Breakout

Are ETFs Disrupting the Hedge Fund Industry?

Breakout

There are simply no safe havens anymore and investors know it. In three short weeks, the 10-year Treasury yield has gone from 1.6% to 2.0% and in doing so, has gouged four percent off of the price of these ''super safe'' assets in the blink of an eye. Gold (GLD) has had an even worse month than bonds, shedding over seven percent just this month alone.

At the same time, stocks continue to be the only wining hand in town. Even though the ride has been delightful, owning equities is still nerve wracking.

"Everyone is looking for non-correlated ways to offset risk in portfolios, to offset all the ups and downs," says Tom Lydon, editor of ETF Trends in the attached video. "As long as everyone is long, you have that risk," he adds, crystallizing the What-do-I-do? dilemma investors are grappling with lately.

Not long ago, the answer to this problem fell almost exclusively into the laps hedge funds, but Lydon says things have changed in the past few years, and now, more than ever, individuals have the ability to do themselves what they used to have to outsource to the professionals.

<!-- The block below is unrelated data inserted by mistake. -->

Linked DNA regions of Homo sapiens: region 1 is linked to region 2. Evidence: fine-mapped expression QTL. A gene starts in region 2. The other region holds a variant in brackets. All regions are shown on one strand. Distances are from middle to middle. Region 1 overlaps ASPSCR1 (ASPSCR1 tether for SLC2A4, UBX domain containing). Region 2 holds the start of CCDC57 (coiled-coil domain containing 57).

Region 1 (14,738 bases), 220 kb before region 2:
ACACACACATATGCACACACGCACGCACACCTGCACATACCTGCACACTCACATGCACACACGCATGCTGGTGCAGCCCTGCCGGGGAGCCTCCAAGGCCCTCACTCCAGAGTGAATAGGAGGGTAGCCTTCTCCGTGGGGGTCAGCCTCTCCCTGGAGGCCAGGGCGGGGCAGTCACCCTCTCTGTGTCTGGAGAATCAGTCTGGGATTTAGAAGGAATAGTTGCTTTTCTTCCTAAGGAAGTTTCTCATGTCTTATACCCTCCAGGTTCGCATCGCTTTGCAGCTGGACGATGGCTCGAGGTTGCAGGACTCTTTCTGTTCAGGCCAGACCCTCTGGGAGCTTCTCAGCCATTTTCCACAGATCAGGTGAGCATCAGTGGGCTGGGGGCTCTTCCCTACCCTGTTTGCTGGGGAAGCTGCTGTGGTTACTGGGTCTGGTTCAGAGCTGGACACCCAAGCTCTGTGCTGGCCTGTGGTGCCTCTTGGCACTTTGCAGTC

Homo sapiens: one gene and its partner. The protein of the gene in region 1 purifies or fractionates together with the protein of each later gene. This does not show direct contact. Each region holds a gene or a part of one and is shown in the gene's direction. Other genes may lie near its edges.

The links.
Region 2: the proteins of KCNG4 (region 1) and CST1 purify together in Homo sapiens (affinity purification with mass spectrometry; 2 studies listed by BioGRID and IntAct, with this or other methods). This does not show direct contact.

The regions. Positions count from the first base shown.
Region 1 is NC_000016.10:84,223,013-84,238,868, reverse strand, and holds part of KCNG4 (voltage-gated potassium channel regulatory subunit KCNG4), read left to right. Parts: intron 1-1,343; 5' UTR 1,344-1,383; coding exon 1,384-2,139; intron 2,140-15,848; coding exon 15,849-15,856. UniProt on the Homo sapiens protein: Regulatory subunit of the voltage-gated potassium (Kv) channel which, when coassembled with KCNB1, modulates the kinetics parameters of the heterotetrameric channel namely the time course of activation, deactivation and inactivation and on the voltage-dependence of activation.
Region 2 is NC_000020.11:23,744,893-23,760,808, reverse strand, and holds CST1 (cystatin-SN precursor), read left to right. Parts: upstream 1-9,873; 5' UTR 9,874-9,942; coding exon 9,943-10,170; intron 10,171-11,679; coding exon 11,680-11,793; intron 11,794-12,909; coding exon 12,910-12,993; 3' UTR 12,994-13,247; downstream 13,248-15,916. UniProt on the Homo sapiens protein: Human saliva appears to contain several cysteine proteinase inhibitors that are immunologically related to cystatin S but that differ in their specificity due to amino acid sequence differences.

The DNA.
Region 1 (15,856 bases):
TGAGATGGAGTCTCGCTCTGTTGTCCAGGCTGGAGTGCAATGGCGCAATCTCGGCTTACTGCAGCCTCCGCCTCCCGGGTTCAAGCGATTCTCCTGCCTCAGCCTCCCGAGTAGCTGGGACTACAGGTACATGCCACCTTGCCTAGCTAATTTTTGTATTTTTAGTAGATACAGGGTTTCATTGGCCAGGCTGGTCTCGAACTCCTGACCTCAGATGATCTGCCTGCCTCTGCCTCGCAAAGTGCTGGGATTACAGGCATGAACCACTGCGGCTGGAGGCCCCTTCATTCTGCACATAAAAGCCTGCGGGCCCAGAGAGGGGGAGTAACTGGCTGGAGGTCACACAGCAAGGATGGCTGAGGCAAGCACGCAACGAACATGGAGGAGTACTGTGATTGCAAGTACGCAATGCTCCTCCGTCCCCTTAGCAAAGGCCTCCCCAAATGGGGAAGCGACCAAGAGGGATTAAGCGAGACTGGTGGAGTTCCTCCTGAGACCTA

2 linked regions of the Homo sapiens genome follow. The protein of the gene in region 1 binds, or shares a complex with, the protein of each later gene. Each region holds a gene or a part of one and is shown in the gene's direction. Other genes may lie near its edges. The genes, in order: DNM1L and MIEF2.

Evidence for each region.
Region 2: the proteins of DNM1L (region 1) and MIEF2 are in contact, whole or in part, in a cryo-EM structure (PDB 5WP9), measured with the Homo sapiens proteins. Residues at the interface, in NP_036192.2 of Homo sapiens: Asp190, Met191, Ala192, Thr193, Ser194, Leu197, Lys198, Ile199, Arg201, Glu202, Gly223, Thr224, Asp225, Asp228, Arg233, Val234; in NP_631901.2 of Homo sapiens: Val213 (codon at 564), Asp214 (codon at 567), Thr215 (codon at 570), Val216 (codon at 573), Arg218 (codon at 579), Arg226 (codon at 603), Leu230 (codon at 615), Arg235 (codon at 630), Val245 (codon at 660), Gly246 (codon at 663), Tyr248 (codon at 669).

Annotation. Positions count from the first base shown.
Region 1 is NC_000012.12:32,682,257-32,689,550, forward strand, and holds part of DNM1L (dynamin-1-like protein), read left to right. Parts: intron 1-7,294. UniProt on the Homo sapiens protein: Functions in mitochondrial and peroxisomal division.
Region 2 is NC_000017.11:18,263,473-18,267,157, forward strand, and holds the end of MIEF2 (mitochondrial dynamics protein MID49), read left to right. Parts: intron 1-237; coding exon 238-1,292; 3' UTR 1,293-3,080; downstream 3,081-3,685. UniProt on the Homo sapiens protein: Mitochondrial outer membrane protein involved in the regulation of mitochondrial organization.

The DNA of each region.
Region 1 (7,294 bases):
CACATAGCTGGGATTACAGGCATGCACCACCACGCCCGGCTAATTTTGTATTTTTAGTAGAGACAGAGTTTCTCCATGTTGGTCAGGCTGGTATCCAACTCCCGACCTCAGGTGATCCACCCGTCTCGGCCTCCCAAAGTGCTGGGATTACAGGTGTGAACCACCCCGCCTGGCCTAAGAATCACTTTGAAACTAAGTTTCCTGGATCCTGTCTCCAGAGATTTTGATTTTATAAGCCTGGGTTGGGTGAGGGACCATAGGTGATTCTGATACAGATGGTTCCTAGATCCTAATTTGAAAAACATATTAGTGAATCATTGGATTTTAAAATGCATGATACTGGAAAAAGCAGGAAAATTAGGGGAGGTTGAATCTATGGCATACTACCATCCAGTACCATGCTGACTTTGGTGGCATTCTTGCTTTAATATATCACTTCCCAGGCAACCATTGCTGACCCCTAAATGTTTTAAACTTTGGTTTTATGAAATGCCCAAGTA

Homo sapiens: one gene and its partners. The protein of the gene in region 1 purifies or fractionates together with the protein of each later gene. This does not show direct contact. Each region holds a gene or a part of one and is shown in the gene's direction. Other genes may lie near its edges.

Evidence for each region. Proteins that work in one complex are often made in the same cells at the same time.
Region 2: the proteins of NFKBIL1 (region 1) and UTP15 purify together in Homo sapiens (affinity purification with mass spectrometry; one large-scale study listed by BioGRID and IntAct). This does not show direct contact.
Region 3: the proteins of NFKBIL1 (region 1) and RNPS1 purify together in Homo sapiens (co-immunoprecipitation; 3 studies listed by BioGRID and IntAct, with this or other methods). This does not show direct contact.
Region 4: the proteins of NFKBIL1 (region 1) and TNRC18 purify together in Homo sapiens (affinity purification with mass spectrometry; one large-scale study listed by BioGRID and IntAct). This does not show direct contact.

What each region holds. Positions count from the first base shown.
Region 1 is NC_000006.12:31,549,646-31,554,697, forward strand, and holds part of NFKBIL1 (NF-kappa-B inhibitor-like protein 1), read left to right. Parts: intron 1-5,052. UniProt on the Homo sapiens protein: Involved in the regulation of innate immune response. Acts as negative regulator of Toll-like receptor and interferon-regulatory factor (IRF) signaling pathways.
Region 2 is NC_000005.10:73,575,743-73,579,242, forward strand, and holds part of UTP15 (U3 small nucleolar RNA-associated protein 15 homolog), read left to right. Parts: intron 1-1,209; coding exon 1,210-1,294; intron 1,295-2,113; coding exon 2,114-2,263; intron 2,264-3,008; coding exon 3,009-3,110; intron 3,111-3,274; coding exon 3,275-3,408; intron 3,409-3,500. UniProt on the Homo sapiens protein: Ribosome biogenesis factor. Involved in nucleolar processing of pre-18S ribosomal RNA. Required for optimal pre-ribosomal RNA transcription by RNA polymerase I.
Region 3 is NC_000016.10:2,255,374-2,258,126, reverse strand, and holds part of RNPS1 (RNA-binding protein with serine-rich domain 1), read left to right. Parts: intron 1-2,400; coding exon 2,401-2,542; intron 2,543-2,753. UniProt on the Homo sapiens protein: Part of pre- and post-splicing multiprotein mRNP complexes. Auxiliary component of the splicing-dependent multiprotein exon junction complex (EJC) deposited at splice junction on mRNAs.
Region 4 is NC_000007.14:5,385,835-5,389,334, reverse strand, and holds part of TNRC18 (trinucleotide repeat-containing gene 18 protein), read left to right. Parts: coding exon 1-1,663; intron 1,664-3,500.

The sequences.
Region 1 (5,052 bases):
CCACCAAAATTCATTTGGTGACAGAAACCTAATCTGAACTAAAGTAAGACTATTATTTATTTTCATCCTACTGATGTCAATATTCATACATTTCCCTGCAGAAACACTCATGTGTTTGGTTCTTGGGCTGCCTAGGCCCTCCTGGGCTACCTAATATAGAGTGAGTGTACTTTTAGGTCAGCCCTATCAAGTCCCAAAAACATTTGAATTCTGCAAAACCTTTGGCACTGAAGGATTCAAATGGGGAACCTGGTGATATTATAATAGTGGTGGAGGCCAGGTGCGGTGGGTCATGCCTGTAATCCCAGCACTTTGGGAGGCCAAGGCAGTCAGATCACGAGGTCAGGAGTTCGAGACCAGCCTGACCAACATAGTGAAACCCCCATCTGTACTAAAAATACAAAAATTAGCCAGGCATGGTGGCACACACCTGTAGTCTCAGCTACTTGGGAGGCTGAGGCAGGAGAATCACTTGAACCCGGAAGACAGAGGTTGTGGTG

"What's happened is, the average investor just isn't up for the risk anymore," Lydon says, highlighting one of the key reasons why so-called alternative ETFs are experiencing massive growth, including MLPs, REITs, Commodities, Alternative Energy and leveraged funds.

And then there's the cost factor too, says Lydon, noting that the handing over 2% upfront to a hedge fund manager plus 20% of any profits is "crazy" compared to what it costs to own ETFs.

"The fees in the hedge fund area are not attractive anymore," he adds.

In fact, he says, even hedge funds themselves are embracing this trading and allocation trend and now account for a sizable chunk of ETF buying and selling.

"The reason they use (alternative ETFs) is the price is right, they're liquid, you can get in and out very quickly, but most of all, you have all these choices," Lydon says.

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